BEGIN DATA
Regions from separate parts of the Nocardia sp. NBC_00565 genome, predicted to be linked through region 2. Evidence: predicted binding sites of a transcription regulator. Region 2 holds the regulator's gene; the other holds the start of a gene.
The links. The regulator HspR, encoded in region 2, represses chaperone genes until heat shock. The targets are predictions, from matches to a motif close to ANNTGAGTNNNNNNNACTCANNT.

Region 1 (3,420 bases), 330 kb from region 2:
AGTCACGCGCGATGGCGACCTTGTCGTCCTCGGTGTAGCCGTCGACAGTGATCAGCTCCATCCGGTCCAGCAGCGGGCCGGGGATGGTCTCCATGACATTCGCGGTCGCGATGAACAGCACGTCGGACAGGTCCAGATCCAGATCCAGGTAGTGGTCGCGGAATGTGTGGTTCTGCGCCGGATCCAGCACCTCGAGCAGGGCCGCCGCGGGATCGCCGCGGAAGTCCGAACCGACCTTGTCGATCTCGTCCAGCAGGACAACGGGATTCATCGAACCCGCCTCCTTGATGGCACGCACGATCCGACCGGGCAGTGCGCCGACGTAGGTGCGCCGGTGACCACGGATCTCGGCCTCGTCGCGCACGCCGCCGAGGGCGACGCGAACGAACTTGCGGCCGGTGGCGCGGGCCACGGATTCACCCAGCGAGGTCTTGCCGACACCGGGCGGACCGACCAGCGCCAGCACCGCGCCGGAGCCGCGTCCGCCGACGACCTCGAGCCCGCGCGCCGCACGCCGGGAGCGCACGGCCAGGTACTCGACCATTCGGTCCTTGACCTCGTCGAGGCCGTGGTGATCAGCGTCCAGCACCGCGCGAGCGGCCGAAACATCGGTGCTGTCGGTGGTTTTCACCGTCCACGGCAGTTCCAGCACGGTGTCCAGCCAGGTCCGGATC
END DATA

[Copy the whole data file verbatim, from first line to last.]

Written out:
Regions from separate parts of the Nocardia sp. NBC_00565 genome, predicted to be linked through region 2. Evidence: predicted binding sites of a transcription regulator. Region 2 holds the regulator's gene; the other holds the start of a gene.
The links. The regulator HspR, encoded in region 2, represses chaperone genes until heat shock. The targets are predictions, from matches to a motif close to ANNTGAGTNNNNNNNACTCANNT.

Region 1 (3,420 bases), 330 kb from region 2:
AGTCACGCGCGATGGCGACCTTGTCGTCCTCGGTGTAGCCGTCGACAGTGATCAGCTCCATCCGGTCCAGCAGCGGGCCGGGGATGGTCTCCATGACATTCGCGGTCGCGATGAACAGCACGTCGGACAGGTCCAGATCCAGATCCAGGTAGTGGTCGCGGAATGTGTGGTTCTGCGCCGGATCCAGCACCTCGAGCAGGGCCGCCGCGGGATCGCCGCGGAAGTCCGAACCGACCTTGTCGATCTCGTCCAGCAGGACAACGGGATTCATCGAACCCGCCTCCTTGATGGCACGCACGATCCGACCGGGCAGTGCGCCGACGTAGGTGCGCCGGTGACCACGGATCTCGGCCTCGTCGCGCACGCCGCCGAGGGCGACGCGAACGAACTTGCGGCCGGTGGCGCGGGCCACGGATTCACCCAGCGAGGTCTTGCCGACACCGGGCGGACCGACCAGCGCCAGCACCGCGCCGGAGCCGCGTCCGCCGACGACCTCGAGCCCGCGCGCCGCACGCCGGGAGCGCACGGCCAGGTACTCGACCATTCGGTCCTTGACCTCGTCGAGGCCGTGGTGATCAGCGTCCAGCACCGCGCGAGCGGCCGAAACATCGGTGCTGTCGGTGGTTTTCACCGTCCACGGCAGTTCCAGCACGGTGTCCAGCCAGGTCCGGATC